Science-Based Supplements That Work

by Michael Davis in Education | Nutrition

Whether you are currently involved in a training program or you have been in the past, then you have more than likely either considered taking or are already taking one or more supplements to improve your performance and recovery. With the overwhelming amount of marketing enticing us to buy these products, this comes as no surprise.

Now to make it clear, I am not talking about Performance enhancing drugs. But rather dietary supplements which can be bought as an addition to your diet.

The problem with most supplements that exist is that they are either completely useless, or are simply not useful enough to be worth your money. For instance, a lot of companies will put ingredients in which have little to no research backing their claims when it comes to the effectiveness of the ingredients. Another common issue is that of proprietary blends. This is basically a list of ingredients that doesn’t include dosages of specific ingredients. Not only does this save the company money by allowing them to increase the amount of cheap ingredients and reducing the more expensive ones, it can render the supplement useless by under dosing key ingredients.

With that being said, there are however a select few supplements that have been researched enough and have been proven to improve physical performance in certain ways. Let’s take a look:

Protein supplements:

The current recommendation for protein is around 0.8 g/kg of bodyweight for the general population. However if you are exercising, consider anywhere for 1.2g – 2g/ kg of bodyweight. Protein supplements such as powders can help you reach this target. My recommendation is whey protein or pea protein if you are looking for a vegetarian/ vegan option.


Surprised? Caffeine has been proven to increase physical performance by increasing power output and training volume (total amount of work) all whilst reducing fatigue. On top of this, caffeine ingestion can lead to increased energy expenditure and reduced appetite, making it a go to supplement for weight loss.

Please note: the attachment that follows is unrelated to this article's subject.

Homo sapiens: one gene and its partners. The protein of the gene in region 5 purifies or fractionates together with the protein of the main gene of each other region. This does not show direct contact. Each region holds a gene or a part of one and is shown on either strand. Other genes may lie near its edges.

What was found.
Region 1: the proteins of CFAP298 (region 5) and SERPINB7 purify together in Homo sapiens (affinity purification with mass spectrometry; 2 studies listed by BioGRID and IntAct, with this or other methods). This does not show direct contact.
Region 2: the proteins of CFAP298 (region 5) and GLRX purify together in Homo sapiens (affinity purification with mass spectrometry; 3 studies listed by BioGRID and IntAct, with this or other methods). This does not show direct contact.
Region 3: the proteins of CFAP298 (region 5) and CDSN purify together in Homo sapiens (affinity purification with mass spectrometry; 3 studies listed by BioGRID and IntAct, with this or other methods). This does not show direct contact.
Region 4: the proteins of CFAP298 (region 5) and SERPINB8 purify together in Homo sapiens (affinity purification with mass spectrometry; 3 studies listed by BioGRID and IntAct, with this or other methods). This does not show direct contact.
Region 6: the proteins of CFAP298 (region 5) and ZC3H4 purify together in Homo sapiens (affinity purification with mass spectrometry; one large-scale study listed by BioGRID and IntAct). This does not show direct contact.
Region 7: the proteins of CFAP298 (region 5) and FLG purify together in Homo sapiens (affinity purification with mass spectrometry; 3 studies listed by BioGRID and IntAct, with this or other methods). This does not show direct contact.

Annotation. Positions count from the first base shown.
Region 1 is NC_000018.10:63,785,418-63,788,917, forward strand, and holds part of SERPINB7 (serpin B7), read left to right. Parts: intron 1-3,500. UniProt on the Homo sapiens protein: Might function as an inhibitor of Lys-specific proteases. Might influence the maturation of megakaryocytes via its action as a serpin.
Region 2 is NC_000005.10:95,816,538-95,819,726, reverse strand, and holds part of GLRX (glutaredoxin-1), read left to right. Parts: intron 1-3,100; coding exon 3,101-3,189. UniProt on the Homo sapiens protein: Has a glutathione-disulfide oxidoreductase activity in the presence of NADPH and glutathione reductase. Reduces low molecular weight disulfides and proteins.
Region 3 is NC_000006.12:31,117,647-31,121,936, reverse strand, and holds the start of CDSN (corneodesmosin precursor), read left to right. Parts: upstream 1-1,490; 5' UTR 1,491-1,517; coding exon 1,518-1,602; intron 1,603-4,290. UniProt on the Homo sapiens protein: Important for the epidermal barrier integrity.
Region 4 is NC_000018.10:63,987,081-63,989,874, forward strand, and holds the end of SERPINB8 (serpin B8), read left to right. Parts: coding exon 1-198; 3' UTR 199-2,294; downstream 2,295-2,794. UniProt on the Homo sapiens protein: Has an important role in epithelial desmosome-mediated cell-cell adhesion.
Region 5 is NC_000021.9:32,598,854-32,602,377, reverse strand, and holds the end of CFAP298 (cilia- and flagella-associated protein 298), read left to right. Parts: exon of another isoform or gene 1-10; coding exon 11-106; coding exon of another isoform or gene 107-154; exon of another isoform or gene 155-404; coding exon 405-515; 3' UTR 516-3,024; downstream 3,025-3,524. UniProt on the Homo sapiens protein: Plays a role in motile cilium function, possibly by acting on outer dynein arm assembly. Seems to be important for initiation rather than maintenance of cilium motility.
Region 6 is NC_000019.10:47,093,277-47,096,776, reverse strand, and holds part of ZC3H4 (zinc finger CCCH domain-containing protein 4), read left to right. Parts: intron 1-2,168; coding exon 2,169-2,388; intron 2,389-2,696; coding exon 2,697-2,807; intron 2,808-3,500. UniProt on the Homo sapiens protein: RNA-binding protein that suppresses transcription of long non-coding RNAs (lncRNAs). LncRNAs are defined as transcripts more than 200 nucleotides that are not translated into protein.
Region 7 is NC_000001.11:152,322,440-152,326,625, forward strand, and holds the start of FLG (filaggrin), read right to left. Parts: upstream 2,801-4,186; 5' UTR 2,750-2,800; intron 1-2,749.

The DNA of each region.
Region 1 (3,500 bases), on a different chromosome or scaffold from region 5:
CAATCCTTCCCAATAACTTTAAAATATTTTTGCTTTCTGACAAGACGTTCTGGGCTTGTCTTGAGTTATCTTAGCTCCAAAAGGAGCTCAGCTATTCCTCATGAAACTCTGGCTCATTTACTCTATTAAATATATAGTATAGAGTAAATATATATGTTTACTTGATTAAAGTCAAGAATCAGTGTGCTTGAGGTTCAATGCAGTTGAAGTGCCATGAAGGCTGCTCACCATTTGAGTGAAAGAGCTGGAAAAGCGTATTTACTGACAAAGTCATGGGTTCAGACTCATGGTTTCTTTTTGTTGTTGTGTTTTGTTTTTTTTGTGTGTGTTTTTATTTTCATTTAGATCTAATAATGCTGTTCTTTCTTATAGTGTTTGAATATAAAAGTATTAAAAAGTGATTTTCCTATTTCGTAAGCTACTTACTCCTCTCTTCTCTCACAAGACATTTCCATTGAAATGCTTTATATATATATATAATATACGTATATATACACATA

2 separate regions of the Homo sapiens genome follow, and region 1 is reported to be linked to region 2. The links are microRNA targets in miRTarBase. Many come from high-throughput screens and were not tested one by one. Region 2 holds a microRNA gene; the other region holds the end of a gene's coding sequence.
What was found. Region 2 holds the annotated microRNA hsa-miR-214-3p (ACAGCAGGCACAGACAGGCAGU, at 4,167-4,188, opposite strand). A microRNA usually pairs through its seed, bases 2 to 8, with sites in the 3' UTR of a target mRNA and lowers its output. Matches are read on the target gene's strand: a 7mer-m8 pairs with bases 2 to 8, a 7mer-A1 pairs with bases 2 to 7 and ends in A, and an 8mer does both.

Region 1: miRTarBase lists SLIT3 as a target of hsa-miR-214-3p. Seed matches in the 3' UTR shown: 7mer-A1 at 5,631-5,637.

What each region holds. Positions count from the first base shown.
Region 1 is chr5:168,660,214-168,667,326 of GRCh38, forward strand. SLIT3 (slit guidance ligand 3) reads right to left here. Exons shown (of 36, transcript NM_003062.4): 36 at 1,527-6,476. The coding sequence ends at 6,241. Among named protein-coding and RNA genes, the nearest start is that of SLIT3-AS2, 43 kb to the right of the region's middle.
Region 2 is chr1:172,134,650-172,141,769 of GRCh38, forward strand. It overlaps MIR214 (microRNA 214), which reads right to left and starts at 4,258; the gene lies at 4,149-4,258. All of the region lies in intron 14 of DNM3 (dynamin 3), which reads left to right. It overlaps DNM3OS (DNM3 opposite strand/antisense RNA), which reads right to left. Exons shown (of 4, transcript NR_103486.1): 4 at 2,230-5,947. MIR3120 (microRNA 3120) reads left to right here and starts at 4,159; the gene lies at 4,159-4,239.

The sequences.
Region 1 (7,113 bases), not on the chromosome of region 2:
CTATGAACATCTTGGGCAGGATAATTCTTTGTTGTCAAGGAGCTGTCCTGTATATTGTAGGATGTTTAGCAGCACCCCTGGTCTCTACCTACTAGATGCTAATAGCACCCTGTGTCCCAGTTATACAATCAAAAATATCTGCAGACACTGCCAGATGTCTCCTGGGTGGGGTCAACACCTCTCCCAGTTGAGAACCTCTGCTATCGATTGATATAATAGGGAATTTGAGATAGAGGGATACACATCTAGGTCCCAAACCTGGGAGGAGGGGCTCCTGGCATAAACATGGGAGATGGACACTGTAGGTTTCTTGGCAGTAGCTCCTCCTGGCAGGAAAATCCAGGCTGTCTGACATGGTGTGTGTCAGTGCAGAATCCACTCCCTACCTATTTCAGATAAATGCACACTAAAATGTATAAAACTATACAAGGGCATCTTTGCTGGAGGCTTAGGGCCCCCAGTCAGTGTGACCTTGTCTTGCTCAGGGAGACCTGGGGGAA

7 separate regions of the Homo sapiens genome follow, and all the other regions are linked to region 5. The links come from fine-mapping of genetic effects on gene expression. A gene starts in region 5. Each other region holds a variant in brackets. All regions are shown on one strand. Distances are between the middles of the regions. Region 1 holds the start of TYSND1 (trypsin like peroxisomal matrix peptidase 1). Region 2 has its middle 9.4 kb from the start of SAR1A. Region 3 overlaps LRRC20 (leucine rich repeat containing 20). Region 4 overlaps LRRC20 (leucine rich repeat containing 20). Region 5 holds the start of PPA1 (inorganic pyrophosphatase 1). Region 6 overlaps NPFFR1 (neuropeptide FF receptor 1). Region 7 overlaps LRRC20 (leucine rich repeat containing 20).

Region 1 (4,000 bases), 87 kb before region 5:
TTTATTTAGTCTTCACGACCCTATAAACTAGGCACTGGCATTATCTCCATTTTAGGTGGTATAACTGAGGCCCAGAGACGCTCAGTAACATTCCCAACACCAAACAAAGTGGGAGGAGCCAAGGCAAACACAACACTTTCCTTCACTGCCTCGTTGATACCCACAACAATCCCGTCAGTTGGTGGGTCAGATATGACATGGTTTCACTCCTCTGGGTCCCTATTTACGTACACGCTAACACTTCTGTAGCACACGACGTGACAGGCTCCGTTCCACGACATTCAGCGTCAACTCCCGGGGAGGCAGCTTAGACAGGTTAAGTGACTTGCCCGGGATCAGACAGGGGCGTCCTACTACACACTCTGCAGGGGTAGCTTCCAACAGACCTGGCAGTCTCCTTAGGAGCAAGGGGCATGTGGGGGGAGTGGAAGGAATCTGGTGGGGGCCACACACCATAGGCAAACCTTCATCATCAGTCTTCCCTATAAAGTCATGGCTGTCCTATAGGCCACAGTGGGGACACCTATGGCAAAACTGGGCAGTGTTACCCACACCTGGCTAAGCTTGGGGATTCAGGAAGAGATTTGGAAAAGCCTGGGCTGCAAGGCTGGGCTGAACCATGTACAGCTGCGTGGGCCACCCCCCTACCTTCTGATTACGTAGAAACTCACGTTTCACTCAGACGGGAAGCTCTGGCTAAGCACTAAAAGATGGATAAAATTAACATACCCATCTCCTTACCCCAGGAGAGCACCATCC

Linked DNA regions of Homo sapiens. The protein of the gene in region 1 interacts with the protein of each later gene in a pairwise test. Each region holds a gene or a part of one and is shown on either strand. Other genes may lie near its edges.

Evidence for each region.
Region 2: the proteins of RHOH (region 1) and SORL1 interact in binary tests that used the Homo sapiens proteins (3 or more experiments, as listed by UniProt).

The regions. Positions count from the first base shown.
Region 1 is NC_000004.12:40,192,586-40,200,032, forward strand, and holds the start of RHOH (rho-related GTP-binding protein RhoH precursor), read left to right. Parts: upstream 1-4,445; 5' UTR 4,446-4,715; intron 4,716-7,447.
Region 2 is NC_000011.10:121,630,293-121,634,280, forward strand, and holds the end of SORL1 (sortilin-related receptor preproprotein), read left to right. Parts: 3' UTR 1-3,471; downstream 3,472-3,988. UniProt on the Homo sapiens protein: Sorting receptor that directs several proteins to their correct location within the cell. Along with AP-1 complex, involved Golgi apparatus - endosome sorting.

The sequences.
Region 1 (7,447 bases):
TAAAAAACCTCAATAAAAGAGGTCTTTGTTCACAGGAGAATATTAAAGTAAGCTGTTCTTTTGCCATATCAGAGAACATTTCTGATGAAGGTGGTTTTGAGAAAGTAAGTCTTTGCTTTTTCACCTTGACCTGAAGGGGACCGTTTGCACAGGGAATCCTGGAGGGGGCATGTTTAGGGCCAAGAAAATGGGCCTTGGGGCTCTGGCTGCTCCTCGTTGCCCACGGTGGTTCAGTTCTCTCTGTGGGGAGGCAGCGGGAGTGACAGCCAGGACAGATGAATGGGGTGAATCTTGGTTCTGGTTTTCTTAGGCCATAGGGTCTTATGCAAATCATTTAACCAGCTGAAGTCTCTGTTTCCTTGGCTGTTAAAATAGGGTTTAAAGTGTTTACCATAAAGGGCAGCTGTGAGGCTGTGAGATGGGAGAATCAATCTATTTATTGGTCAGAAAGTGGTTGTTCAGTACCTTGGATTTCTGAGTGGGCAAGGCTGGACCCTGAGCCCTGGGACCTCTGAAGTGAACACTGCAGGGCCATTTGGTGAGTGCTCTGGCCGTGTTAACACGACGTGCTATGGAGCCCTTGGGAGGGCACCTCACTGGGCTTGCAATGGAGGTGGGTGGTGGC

The general guideline is 300-400 mg/ day and an upper limit of 1g. Another option is to take 4mg/ kg before training.


One of the most researched supplements out there. It has been shown again and again to improve strength and power. Creatine is useful for short term bursts of energy (i.e. 1 – 8 reps, or sprints of any sort). Additionally, creatine draws water into the muscles, giving them a more bulky and defined appearance at the expense of increased weight gain. The recommendation is 3-5g/ day before or after training. The key is to take it everyday to build up the creatine stores in your body. It is important to increase your water intake when taking this supplement.


L-Citrulline is an amino acid which when converted to Arginine in the kidneys acts a vasodilator, essentially increasing blood flow in arteries and veins. As opposed to creatine, L-Citrulline becomes useful when doing high volume training (high repetitions and sets). Additionally, supplementation of Citrulline Malate, a combination of L-citrulline and Malate, can help reduce post exercise muscle soreness, therefore reducing recovery times between workouts. In terms of dosage, take 4-10g at least an hour before training.